A former full-time nurse is raising the alarm about the ongoing nursing shortage in our healthcare system.
"It's dangerous staffing levels now," said Sonja Bernhard, a registered practical nurse at St. John's Healthcare Hamilton, while on the Mike Farwell Show on CityNews 570 on Tuesday.
She now works part-time.
Across the province, emergency rooms have had to reduce hours because of low staffing levels, including in Waterloo Region.
"The ER's are getting backed up--seven, eight, 10 hours before you see a doctor, before you get any services that you need. When you eventually get the services that you need, your nurse has probably 10 other patients, eight other patients that they're all trying to keep they're attention on," she said.
"And that's if everything goes smoothly during your shift."
Bernhard said recently, she worked on a surgical unit with 35 patients and four nurses.
"When you show up and there are shortages, what are our options? We can't just leave. We can't say we're not going to work. They're not options for nurses."
She said she doesn't know any nurses who aren't running short-staffed everyday.
"Or, that is coming into work and getting pulled to another unit where they potentially, and in most cases, have no cross training."
Bernhard said nurses potentially jeopardize their licences because of how many patients they need to look after.
She describes the current situation as "beyond stressful and chaotic" and it's caused nurses to leave the field, reduce their hours, and look for other options.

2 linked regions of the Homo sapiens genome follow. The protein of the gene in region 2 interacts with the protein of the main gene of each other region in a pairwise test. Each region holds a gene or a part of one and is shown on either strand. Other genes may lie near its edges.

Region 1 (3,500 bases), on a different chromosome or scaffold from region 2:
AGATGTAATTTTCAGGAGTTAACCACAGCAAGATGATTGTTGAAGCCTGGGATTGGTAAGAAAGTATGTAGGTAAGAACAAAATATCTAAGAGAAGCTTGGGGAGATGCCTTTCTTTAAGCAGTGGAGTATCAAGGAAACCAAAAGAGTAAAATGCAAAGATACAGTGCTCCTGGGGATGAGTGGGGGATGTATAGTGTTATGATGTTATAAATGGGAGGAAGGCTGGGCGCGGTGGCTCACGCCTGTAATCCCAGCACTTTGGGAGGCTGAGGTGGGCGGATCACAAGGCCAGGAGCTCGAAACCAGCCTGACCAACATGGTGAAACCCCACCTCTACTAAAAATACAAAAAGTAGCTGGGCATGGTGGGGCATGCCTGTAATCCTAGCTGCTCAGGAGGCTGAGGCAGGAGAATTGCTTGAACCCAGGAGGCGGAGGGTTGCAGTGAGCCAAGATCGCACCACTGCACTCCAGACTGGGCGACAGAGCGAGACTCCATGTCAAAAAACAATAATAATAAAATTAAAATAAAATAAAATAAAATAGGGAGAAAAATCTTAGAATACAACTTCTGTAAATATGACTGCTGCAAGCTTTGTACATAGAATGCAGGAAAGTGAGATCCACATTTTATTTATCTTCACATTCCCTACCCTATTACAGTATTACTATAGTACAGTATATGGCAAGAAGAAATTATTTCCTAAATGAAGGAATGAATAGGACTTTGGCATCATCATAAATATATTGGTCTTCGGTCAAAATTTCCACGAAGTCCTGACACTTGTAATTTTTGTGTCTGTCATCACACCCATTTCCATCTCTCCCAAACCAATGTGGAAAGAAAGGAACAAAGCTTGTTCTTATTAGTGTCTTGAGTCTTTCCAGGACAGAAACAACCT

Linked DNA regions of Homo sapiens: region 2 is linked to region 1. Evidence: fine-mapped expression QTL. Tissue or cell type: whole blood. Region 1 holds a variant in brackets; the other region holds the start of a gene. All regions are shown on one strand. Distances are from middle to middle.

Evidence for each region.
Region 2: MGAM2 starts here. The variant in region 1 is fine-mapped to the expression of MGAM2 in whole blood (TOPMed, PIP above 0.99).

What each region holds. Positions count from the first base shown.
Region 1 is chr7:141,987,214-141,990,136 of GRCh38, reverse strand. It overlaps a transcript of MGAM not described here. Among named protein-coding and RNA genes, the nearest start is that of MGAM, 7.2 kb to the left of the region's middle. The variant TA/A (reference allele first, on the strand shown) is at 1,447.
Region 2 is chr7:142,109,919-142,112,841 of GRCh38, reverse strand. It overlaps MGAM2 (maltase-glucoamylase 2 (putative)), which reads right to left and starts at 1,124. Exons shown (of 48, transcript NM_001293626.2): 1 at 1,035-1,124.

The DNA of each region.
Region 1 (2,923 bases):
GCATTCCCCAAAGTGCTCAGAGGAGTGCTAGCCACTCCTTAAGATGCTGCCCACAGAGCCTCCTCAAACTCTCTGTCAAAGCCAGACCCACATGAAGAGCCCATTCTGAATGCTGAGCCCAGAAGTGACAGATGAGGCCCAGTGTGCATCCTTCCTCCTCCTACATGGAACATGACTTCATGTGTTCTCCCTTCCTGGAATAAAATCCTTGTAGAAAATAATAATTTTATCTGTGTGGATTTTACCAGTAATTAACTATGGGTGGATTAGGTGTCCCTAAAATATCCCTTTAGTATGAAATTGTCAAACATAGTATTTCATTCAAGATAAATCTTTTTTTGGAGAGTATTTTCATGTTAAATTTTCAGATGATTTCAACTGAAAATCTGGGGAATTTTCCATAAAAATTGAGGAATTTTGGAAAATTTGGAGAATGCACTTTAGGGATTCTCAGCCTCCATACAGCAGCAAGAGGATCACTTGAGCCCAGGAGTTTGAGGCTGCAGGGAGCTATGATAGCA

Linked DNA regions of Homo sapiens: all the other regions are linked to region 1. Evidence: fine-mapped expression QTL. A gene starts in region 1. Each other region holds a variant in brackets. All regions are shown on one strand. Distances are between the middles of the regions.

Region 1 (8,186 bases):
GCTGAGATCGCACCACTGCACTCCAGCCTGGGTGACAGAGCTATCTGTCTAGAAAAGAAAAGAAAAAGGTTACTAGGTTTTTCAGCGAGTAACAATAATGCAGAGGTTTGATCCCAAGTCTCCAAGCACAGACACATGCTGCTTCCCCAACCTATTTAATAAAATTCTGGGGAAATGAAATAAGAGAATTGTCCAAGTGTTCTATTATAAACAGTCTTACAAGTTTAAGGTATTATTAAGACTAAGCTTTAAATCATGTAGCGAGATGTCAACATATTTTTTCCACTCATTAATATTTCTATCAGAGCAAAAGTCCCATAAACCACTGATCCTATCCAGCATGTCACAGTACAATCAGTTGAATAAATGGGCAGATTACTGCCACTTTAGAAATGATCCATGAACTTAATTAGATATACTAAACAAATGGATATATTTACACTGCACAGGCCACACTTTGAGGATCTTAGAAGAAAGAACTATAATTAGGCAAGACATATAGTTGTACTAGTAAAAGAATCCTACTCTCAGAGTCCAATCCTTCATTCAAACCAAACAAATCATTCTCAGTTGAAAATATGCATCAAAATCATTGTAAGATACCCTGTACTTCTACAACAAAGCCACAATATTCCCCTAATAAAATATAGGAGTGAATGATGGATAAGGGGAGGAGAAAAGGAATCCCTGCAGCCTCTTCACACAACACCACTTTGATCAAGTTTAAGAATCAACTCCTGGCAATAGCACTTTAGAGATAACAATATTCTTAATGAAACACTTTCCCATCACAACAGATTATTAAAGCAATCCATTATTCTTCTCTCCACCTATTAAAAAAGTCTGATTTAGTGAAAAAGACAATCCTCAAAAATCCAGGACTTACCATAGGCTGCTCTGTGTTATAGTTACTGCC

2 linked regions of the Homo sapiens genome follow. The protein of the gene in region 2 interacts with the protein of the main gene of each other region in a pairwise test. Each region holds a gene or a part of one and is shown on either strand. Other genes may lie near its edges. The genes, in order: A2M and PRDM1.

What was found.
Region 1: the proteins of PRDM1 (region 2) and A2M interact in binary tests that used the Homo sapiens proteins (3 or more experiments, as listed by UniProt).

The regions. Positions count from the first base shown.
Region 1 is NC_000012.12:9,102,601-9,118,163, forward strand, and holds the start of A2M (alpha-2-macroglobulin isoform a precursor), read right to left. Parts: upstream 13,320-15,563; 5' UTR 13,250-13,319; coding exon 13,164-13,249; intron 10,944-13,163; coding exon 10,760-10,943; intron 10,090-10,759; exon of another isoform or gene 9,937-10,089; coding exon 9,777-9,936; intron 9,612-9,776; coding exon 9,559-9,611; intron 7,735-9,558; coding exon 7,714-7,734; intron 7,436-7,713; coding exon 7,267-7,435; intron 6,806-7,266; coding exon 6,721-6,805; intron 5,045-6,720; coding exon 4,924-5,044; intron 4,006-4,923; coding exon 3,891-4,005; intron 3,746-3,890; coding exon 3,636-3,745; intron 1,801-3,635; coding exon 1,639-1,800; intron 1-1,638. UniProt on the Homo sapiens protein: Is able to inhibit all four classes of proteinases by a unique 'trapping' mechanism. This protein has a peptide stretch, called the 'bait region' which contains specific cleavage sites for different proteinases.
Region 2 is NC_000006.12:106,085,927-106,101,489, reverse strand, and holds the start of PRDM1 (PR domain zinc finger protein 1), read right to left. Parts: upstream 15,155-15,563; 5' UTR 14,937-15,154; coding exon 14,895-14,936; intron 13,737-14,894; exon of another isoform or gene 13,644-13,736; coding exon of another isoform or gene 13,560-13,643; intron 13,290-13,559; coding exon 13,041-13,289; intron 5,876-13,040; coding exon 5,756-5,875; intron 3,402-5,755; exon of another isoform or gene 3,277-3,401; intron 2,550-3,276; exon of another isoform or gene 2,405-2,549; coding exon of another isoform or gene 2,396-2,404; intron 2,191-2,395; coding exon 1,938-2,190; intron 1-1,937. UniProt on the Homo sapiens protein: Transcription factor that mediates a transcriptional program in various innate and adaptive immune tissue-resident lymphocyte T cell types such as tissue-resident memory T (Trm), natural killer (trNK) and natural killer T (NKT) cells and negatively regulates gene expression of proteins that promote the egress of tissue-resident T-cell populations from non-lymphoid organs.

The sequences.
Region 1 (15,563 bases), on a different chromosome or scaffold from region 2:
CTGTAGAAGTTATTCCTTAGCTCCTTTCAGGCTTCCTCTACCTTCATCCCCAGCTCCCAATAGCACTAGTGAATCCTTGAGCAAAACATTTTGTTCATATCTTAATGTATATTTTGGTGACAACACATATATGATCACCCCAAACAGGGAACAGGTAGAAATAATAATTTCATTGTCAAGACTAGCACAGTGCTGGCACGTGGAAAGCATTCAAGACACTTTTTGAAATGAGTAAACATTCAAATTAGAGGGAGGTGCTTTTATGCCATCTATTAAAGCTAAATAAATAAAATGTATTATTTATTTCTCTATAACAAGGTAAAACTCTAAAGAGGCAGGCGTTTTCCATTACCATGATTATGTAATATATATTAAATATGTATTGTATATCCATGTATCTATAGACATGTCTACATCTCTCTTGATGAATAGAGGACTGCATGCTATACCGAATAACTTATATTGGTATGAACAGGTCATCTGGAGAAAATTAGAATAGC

"I think that nurses now are getting really fed up. They're getting really tired of the working conditions. They're getting really tired of the government. They're getting tired of the restrictions," she said.
But, fixing the situation is complicated.
Bernhard said mandating staffing ratios needs to be a priority.
"I think that the hospitals and the nurses need to get on the same side. We need to direct our focus towards the government," she said.
Bernhard also suggested better wages to retain staff and encourage new nurses, along with improved benefits and more flexible scheduling.
"We have to have better working conditions against the assaults that take place. They have to be taken more seriously, instead of trying to brush them under the rug, or not encouraging a staff member to press charges," she said.
"We need to be better protected."
Berhnard said there's always been a power balance between nurses and the organizations they work for.
"When working conditions deteriorate and we're not given the autonomy and we're not sort of given the respect that our educated professions deserve, it creates a much fast burnout," she said.
Bernhard wants to more being done to foster growth and development for the next generation of nurses.
"I give kudos to every healthcare worker out there right now, including the paramedics, PSW's, and nurses--everyone who can still go to work and give the empathy and the level of care that the patients need, regardless of the working conditions."